The Demand for Canadian Bots on Genesis Market
Since the end of January, $10.1 million have already been lost to fraud in Canada, according to the Canadian Anti-Fraud Centre. When it comes to online identity theft, it may be harder to prevent than the traditional fraud we have been used to. Automatic logins and the use of unencrypted connections for online transactions can compromise digital identity and enable online identity theft.
Device Fingerprinting and Digital Identities
Device fingerprinting is used by corporate websites to track online activity and recognize unique browsing patterns. According to a 2013 study, this tracking method was used at the time by only 0.4% of the major websites listed on Alexa. While it is no surprise that most of the 0.4% were financial services trying to prevent fraud, what is truly interesting is that, generally speaking, an overwhelming majority of websites leveraging this method were affiliated to some sort of malicious or illegal activity, the same study found.
In theory, and depending on your location, device fingerprinting can be a legal technique used by online advertisers to collect unique user identifiers such as language, time zone, browser and extensions, type of operating system, device settings, and search history. It often runs in the background without user consent, making it hard to block without specialized technology. However, the EU’s General Data Protection Regulation (GDPR) has made it mandatory for companies to make this tactic visible and known to EU users.
Malicious actors often resort to form-grabbing to steal passwords saved in browsers, cookies, logs, and personal information, the perfect tools to commit digital identity fraud. Digital fingerprints are sought after commodities as once they gain access to them, fraudsters can impersonate a user’s profile or browser to bypass anti-fraud systems.
Contrary to popular belief, fraudsters do not have to be extremely tech-savvy to pull this off. The criminal underground abounds in services – such as Genesis Market – that can turn even the most novice of script kiddies into a digital fingerprint abuser with a high success rate.
Genesis Market Overview
Launched in late 2018, Genesis Market showed great potential, as it was the very first marketplace focused on digital identities. A private, invite-only, illicit market with a paid subscription, it allowed malicious actors to repackage and resell botnets. These botnets came with full credentials for numerous websites, including email and bank accounts, and credit card information. This made it easy for anyone to impersonate a legitimate user and bypass security.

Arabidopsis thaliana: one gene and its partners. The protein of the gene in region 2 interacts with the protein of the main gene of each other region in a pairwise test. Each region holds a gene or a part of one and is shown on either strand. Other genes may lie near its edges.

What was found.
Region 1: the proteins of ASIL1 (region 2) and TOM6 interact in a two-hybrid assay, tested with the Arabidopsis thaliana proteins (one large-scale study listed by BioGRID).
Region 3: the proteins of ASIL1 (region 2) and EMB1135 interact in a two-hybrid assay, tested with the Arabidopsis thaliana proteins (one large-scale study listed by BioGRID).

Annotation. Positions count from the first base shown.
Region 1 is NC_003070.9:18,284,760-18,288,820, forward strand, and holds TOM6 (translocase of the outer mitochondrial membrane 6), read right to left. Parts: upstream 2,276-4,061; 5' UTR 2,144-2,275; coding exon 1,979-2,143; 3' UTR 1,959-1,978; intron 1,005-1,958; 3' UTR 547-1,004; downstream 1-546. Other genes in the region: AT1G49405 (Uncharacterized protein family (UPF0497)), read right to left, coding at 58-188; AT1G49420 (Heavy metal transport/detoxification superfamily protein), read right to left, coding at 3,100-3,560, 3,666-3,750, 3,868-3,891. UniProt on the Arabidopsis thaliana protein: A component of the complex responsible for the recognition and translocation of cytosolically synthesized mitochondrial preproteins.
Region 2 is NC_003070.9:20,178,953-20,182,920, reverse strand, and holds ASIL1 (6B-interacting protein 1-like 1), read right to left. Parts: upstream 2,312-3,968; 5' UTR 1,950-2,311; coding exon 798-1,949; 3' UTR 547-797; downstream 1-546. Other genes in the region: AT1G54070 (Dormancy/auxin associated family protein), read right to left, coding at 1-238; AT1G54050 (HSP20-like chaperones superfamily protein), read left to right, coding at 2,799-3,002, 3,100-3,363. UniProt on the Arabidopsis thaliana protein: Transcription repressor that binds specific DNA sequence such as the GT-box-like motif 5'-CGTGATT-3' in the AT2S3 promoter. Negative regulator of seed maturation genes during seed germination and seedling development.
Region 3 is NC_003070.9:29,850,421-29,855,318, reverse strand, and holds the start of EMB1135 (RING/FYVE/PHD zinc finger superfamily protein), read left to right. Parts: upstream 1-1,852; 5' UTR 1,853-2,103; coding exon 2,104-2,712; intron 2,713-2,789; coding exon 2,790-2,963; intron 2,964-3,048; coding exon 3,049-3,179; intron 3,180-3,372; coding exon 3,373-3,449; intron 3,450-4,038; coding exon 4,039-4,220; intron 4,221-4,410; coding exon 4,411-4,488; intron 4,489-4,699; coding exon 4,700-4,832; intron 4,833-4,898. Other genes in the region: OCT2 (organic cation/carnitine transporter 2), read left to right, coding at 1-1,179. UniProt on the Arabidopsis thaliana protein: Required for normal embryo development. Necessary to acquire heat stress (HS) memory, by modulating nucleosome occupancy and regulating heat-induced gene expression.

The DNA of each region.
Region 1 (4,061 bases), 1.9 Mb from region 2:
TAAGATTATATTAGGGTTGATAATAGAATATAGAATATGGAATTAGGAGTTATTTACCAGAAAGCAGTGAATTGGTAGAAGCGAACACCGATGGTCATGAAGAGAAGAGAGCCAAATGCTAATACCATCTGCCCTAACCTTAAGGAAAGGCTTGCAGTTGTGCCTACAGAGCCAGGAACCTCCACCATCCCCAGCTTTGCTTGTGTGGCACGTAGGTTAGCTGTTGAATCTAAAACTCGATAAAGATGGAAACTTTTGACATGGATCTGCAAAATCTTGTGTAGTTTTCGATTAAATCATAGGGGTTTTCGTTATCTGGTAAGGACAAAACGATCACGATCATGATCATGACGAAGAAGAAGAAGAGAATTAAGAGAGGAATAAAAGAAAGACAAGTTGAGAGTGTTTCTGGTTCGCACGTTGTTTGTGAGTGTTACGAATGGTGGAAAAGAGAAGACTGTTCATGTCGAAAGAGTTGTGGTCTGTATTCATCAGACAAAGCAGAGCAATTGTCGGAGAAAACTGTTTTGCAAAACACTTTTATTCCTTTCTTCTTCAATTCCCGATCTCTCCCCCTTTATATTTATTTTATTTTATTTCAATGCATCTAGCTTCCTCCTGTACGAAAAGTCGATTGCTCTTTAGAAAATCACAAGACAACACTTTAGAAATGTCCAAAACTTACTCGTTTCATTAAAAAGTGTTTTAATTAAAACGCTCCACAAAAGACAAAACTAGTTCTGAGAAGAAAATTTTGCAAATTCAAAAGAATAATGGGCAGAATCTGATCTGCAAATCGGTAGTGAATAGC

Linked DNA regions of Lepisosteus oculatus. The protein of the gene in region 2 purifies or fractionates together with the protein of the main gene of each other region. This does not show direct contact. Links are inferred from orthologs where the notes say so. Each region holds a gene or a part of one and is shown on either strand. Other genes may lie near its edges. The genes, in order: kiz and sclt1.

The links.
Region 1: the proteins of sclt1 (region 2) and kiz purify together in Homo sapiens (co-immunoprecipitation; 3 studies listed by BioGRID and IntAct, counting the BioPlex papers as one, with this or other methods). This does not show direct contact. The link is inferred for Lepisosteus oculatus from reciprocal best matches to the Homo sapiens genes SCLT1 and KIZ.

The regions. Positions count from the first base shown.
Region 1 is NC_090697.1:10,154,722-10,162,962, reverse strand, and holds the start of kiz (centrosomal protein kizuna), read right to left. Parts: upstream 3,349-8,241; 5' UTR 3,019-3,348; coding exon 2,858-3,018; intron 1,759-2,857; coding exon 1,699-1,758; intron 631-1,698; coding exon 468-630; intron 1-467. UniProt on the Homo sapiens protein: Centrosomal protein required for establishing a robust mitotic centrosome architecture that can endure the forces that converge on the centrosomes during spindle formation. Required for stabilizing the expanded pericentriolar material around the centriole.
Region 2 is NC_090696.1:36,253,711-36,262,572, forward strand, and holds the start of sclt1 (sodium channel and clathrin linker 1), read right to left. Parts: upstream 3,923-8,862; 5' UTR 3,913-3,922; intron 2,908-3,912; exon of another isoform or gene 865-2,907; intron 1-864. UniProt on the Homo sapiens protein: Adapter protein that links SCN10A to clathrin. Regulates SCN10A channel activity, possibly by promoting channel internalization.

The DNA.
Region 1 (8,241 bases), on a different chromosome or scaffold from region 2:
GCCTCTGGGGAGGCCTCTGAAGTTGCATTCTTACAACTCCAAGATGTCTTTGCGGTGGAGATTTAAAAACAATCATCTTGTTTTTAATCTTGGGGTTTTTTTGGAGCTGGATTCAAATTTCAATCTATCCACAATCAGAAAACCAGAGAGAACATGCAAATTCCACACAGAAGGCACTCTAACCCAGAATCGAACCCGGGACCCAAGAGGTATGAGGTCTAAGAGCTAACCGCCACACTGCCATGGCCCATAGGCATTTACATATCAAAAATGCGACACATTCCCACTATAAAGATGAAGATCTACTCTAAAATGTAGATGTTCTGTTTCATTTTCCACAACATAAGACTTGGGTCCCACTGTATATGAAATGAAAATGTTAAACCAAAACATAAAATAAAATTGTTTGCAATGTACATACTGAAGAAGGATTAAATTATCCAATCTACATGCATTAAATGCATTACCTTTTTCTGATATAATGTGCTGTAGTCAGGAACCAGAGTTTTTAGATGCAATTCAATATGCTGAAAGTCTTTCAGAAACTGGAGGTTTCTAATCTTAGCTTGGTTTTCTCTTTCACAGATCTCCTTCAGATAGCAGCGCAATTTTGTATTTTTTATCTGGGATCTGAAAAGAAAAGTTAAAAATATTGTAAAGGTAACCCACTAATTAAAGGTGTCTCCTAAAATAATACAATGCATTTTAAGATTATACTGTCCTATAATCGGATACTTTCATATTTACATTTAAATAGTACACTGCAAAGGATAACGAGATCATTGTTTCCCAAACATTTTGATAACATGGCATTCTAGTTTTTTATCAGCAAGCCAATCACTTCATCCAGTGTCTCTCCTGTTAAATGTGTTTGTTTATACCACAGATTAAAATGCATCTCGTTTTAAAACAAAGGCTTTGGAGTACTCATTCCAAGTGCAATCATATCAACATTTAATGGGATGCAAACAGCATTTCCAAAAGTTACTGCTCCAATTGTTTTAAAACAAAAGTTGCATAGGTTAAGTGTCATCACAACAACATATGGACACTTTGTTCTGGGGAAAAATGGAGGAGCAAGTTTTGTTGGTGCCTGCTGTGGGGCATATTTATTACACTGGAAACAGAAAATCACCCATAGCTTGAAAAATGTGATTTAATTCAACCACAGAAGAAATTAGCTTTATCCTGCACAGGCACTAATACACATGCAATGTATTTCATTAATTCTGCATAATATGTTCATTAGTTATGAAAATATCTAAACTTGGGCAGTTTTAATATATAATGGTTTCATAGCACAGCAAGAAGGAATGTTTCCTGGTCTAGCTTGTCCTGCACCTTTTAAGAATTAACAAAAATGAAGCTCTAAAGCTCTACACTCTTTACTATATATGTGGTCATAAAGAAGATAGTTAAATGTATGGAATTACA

Although it was heavily promoted on carding forums and was the largest bot store on the darknet, Genesis Market was taken offline in December 2019, only to come back to life four weeks later.
Each bot comes with cookies and credentials scraped from a victim’s computer. Not only are they indexed and searchable, but they include extremely detailed information. Genesis Market also provides a plugin and an anonymous browser that download victim profiles. If the right proxy is used, it can be very hard for a company to identify malicious logins.
What Is the Demand for Canadian Bots?
Ever since Richlogs emerged in April 2019, Genesis Market has no longer been the sole provider for digital fingerprints on the criminal underground. Given the increase in competition and demand, it is likely that the actual fresh bot selection is fairly limited.
Curious to see if Canadian bots are in high demand, Flare Systems’ threat intelligence team investigated Genesis Market in early 2021. Our team has identified a portfolio of 350,000 bots, out of which less than 1% are from Canadian victims. While the number of bots has increased in the last 12 months, it has been quite stable for the past four.
On a daily basis, the supply for fresh, updated bots can be as low as in the single digits, with merely 25% of bots receiving updates in 2021. According to our estimations, the bot inventory is heavily inflated to show variety and attract customers. We have identified similar trends on other dark web marketplaces in the past year.
Pricing Strategy Insights
Based on our investigation, we have determined the main variables that influence sales numbers:
- Time since the bot was last updated
- Infection length
- Number of cookies and compromised credentials
- Operating system (commercial, recent)
The three main sales drivers are the time elapsed since the last update was performed, infection length, and the number of cookies. These confirm that buyers are looking for fresh bots that have not been compromised for long. Aware that a good number of accounts can be secured with two-factor authentication and that some credentials may be incomplete, malicious actors appear to prefer cookies when attempting to take over accounts.
Some countries are priced higher than others, so we can assume prices vary based on legislation, infrastructure and interest in that specific market. Canadian bots are priced extremely low, with prices ranging from $1 to $350. While we cannot say for certain, a possible explanation is the age of the bots and the Windows version they operate on. Considering some of them are old and have not been updated in two years, purchasing them may be useless.
Canadian bots that recently received updates cost a median price of $35, while those updated in 2019 can go for $5. Generally speaking, Canadian bots can be purchased for less than $100. Based on price distribution, we presume that malicious actors are willing to risk it and still purchase an old, outdated bot for cheap.
Canadian bots are not driving sales numbers on Genesis Market, given the limited inventory of fresh services. Moving forward, if the situation persists, Genesis Market may lose ground with Canadian malicious actors, and it will be interesting to see where Richlogs positions itself in relation to Canada.